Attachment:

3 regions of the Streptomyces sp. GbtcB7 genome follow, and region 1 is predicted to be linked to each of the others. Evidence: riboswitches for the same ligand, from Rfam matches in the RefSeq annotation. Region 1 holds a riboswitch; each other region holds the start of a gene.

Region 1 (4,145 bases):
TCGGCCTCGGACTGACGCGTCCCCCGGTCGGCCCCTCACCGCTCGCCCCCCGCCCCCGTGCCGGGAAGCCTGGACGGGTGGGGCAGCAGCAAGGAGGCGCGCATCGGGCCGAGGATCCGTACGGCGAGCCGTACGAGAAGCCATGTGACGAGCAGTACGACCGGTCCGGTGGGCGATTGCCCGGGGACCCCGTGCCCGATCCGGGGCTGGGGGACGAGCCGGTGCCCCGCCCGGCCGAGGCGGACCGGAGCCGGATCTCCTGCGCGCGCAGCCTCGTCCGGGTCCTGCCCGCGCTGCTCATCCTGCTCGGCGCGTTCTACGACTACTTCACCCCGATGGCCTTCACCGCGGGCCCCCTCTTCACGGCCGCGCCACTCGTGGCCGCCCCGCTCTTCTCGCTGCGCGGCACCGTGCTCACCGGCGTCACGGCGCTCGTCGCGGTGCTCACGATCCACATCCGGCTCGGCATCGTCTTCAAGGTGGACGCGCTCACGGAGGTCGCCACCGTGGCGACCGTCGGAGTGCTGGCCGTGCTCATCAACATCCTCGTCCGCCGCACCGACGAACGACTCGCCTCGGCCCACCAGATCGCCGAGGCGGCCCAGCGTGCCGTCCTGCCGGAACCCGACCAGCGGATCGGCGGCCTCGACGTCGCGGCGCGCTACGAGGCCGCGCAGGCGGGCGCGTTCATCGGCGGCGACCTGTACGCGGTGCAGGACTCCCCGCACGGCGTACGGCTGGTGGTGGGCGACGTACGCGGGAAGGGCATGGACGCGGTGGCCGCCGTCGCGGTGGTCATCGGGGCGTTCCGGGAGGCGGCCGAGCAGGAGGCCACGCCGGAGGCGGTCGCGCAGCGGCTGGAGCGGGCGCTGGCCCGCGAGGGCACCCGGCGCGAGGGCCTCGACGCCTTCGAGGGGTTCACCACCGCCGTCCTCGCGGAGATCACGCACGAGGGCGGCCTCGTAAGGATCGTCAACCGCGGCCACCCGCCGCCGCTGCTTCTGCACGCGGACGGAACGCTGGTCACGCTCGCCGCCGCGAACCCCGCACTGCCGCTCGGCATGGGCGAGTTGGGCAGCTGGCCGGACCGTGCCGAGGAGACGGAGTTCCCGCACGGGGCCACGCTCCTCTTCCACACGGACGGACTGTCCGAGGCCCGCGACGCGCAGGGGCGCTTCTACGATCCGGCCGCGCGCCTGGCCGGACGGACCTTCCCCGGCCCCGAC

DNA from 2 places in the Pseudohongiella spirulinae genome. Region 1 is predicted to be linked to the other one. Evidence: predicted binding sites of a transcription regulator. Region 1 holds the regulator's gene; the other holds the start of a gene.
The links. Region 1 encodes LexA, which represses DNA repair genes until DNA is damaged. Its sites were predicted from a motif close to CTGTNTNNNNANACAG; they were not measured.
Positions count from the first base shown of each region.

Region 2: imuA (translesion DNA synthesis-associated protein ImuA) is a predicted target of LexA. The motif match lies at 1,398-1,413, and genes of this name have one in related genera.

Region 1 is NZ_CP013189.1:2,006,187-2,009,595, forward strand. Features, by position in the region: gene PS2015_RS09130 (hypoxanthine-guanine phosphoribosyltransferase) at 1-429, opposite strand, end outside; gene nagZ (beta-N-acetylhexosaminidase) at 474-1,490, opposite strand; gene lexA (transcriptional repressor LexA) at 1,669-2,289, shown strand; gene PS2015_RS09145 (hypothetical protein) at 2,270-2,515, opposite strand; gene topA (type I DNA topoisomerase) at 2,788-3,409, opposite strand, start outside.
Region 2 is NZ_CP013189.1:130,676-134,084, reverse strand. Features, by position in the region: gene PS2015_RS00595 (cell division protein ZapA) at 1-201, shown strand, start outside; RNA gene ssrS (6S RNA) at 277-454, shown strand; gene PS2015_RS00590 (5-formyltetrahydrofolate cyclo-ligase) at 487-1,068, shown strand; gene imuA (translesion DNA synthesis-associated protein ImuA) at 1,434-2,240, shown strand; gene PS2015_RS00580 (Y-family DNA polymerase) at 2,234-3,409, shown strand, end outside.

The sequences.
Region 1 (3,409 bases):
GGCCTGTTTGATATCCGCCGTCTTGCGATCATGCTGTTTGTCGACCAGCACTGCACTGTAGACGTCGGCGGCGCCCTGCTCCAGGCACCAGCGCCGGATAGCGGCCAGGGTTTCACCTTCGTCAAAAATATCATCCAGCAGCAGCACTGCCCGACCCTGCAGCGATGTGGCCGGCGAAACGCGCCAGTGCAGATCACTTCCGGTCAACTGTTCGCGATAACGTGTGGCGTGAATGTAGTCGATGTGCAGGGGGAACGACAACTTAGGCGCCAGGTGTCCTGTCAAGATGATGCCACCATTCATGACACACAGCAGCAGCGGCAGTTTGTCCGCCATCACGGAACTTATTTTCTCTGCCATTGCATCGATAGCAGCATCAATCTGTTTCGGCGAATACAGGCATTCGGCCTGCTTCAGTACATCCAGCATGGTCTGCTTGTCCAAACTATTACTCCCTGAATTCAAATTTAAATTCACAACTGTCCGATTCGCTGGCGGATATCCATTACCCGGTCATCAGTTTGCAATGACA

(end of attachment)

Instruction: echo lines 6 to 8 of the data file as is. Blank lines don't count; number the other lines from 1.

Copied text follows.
Positions count from the first base shown of each region.

Region 2: imuA (translesion DNA synthesis-associated protein ImuA) is a predicted target of LexA. The motif match lies at 1,398-1,413, and genes of this name have one in related genera.

Region 1 is NZ_CP013189.1:2,006,187-2,009,595, forward strand. Features, by position in the region: gene PS2015_RS09130 (hypoxanthine-guanine phosphoribosyltransferase) at 1-429, opposite strand, end outside; gene nagZ (beta-N-acetylhexosaminidase) at 474-1,490, opposite strand; gene lexA (transcriptional repressor LexA) at 1,669-2,289, shown strand; gene PS2015_RS09145 (hypothetical protein) at 2,270-2,515, opposite strand; gene topA (type I DNA topoisomerase) at 2,788-3,409, opposite strand, start outside.